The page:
As this is only a "hobby rigg" of mine, I never went for the Quads yet (planned that as a later upgrade one they become cheap, but after reading here it sounds more like a waste of money !?)

                  I'm using the much cheaper 5050's with Hyper Treading.

                  My question now is should I use the Hyper Treading function or not ?

                  Any benefits from that, or would it be better just using the 4 "real" cores and disable the HT in the bios ?

                  Thanks ...........

                  Comment


                  • #10
                    Hi,

                    "Would you be happy if your car ran at redline 100% of the time?
                    Wouldn't you be looking to get a new car with a bigger engine?"


                    Ok. So you would basically suggest to buy Quad-Core, isn´t it?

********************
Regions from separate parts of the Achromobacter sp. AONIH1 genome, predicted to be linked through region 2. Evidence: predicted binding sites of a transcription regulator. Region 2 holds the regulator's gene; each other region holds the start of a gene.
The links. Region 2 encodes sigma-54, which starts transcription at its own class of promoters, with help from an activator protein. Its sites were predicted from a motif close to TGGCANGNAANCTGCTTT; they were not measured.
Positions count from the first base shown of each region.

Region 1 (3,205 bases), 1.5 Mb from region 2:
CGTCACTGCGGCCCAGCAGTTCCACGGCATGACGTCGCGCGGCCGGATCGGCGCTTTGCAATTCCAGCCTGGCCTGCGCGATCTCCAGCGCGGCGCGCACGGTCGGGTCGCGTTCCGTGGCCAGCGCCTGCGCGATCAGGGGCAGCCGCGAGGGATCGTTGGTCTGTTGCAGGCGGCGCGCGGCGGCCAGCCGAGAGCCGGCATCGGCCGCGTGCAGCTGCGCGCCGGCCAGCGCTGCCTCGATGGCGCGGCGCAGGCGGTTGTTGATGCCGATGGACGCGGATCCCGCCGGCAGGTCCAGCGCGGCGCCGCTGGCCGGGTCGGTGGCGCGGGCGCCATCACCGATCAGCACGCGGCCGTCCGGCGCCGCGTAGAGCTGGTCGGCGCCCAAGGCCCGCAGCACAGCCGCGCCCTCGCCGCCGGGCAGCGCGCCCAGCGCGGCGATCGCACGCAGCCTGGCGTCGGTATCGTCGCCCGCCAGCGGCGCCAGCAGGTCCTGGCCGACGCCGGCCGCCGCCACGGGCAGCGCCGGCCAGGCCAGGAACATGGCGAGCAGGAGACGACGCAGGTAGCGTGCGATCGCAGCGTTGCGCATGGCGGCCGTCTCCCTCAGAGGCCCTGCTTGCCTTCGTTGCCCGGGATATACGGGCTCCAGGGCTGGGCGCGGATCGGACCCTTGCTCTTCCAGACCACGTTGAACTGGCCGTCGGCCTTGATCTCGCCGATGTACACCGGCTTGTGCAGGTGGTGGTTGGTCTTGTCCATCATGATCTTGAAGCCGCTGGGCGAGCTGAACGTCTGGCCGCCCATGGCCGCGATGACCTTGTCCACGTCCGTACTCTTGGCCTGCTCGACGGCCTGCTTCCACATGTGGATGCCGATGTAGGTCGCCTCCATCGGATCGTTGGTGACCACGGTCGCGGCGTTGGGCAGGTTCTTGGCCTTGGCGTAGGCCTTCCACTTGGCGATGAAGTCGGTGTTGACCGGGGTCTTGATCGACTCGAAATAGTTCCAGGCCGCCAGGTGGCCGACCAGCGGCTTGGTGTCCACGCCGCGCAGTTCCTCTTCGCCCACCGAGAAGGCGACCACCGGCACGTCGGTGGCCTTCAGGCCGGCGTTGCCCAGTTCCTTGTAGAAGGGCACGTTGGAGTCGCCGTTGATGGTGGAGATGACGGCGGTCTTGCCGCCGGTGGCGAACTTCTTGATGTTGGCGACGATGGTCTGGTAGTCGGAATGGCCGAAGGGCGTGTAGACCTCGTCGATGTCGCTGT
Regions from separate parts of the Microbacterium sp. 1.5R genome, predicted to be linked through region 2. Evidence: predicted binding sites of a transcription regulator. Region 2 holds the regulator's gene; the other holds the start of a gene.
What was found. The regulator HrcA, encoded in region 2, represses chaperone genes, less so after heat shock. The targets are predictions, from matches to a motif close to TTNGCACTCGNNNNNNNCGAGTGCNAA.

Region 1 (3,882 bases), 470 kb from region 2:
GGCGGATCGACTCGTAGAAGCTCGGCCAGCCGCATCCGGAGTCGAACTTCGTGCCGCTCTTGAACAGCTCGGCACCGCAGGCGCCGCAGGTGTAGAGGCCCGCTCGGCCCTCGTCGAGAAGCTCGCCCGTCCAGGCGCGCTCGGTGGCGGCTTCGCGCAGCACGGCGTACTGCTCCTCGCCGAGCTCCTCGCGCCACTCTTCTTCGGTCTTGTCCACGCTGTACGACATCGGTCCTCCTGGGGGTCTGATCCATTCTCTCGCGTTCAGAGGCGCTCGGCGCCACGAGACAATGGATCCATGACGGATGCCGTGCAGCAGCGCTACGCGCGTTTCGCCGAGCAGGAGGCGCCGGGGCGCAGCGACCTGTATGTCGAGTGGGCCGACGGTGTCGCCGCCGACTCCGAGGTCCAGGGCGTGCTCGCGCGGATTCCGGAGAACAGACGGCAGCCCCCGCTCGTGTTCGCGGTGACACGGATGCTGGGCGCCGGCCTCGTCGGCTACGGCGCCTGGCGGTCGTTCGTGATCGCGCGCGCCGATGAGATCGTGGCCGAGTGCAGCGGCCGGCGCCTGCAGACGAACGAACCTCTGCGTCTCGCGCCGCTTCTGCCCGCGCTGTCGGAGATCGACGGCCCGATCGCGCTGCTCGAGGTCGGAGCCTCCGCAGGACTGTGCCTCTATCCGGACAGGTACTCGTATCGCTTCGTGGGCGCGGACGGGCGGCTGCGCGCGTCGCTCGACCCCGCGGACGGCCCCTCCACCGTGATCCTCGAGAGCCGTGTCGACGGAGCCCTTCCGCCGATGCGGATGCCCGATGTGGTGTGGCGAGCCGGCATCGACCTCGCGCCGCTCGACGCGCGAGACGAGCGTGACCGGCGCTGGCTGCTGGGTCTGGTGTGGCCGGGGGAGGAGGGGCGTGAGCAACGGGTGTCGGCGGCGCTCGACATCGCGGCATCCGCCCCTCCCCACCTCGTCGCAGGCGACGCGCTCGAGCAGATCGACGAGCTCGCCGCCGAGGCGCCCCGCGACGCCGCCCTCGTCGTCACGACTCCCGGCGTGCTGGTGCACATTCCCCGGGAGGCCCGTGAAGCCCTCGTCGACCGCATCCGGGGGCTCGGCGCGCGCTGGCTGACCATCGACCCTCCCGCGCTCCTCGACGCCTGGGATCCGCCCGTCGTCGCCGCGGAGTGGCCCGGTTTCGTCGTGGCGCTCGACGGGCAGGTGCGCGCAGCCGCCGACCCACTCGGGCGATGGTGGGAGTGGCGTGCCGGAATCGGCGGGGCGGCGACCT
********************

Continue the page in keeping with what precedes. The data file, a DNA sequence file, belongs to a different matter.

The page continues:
"I actually liked this one better due to the Pci-e 2.0 (16x) and Pci-x slots"

                    There has also been a note on the german forum. 16x PCI would be useful für display cards (graphic card?!). In this case I would take the X7DWA.

                    "I think encoding between formats and not Real time edititng is the reason to go for the latest chips rather than old ones but why is option 2. only 1 x 54xx CPU? Is that because of insane pricing?"

                    Exactly. One CPU costs € 540,-. I do not need this "double" performance anyway ...

                    The X7DAE looks very similar to the Intel S5000XVN board (which i'm using)